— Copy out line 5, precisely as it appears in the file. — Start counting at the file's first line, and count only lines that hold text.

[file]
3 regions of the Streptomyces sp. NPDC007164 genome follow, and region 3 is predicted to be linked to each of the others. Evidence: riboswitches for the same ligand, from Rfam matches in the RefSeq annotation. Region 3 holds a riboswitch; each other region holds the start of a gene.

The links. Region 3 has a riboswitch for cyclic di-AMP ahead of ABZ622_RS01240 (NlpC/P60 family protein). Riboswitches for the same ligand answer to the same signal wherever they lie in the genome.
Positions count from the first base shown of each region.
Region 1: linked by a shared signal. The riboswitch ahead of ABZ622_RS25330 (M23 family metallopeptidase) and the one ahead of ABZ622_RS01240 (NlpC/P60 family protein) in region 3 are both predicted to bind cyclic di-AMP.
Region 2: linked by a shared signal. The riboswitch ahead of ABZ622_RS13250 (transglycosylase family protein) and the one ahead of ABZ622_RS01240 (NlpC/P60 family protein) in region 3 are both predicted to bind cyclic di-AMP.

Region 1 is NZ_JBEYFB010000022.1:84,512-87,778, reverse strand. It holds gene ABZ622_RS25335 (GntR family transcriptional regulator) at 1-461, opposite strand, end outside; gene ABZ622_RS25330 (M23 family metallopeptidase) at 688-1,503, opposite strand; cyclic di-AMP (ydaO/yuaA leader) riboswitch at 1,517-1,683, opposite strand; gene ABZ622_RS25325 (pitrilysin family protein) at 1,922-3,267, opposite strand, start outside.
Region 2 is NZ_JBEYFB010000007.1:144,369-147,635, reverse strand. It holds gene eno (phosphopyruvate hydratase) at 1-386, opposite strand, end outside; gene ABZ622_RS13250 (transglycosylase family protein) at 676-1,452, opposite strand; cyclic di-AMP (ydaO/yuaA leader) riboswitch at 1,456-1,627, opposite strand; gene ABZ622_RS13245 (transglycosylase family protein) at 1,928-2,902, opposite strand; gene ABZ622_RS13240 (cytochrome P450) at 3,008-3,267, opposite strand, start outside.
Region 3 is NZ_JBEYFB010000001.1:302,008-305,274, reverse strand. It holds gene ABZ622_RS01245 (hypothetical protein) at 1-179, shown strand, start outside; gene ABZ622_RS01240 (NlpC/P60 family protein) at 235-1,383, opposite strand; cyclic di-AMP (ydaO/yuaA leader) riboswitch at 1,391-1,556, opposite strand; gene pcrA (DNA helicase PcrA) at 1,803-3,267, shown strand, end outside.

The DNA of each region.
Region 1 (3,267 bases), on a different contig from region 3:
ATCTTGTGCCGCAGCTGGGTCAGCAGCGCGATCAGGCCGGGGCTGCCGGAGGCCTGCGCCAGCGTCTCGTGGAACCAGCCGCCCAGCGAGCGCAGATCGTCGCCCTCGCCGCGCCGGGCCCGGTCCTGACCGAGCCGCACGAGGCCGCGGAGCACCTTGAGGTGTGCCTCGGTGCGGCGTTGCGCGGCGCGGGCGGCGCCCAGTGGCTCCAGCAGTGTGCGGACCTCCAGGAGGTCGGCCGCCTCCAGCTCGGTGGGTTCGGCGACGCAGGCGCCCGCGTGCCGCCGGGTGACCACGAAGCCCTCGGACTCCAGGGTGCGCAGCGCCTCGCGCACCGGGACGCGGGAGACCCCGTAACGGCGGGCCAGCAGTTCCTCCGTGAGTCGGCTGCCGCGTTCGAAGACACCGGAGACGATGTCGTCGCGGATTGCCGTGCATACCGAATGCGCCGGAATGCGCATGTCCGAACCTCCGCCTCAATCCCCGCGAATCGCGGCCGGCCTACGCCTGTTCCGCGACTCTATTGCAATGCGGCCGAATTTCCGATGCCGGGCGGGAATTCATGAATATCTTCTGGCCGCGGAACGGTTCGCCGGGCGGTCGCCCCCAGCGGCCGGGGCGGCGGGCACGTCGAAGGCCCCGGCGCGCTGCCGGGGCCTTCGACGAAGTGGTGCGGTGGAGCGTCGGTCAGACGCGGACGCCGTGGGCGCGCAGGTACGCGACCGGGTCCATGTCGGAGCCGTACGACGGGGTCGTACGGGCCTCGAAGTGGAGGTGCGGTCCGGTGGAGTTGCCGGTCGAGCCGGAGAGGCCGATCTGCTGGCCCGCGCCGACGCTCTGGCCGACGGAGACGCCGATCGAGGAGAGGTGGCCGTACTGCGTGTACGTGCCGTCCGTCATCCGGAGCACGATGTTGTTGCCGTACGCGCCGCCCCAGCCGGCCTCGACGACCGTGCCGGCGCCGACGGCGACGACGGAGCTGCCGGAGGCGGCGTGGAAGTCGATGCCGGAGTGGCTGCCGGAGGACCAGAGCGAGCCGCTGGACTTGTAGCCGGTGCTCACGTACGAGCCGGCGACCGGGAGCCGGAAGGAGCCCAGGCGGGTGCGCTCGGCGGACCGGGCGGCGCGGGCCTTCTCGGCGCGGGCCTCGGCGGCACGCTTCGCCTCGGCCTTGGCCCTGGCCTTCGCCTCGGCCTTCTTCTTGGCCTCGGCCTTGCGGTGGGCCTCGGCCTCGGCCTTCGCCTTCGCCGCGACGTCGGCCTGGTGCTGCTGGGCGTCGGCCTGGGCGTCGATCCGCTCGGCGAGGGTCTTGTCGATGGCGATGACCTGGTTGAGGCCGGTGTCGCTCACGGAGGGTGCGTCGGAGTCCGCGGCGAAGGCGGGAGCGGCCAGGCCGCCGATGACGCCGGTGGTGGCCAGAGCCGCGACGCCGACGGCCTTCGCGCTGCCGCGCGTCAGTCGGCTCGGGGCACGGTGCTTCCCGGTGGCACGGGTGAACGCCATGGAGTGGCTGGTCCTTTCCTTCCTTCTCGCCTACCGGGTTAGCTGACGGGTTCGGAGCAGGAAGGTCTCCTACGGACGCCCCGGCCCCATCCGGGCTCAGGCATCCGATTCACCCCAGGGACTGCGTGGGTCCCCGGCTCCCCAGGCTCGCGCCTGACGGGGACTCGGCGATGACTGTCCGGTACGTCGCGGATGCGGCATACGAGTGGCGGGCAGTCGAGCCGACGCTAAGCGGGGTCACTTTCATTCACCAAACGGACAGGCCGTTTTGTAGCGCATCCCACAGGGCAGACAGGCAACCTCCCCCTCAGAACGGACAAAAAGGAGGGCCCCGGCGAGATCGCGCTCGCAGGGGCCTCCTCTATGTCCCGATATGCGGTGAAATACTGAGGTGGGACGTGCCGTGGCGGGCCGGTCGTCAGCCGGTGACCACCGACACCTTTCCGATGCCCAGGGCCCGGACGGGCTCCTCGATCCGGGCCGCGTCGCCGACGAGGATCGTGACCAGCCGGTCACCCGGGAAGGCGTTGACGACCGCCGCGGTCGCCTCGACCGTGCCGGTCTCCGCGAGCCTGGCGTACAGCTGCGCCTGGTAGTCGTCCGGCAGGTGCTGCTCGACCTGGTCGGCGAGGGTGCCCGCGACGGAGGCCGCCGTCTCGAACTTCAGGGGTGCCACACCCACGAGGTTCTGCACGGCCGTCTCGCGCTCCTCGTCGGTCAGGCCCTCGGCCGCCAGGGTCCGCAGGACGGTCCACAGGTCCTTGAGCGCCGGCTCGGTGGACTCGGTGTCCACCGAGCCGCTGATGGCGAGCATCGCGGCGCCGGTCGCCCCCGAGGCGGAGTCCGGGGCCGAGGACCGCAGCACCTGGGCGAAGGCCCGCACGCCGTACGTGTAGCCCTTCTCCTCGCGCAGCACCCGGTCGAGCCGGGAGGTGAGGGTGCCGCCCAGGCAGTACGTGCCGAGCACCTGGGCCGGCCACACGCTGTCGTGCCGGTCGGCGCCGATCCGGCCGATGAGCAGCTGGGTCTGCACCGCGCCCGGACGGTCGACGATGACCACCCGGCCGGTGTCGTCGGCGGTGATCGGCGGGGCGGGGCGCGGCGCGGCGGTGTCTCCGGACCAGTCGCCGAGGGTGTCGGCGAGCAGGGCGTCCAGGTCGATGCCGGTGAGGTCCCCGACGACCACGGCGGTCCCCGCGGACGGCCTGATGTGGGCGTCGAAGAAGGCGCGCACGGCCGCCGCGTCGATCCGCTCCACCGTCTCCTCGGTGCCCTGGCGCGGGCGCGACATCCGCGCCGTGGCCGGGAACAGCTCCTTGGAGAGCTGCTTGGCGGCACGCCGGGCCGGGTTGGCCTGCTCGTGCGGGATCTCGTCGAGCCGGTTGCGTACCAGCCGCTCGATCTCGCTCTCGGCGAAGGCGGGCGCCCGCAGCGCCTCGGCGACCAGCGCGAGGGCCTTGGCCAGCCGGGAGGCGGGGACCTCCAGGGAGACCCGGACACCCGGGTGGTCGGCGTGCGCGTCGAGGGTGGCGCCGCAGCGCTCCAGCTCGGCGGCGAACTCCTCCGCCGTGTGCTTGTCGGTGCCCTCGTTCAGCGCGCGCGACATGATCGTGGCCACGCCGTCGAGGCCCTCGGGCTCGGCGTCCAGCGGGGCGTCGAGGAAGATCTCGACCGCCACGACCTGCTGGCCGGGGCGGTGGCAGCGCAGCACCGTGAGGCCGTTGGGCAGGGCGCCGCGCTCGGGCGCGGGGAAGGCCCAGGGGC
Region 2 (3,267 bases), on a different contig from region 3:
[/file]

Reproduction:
Region 2: linked by a shared signal. The riboswitch ahead of ABZ622_RS13250 (transglycosylase family protein) and the one ahead of ABZ622_RS01240 (NlpC/P60 family protein) in region 3 are both predicted to bind cyclic di-AMP.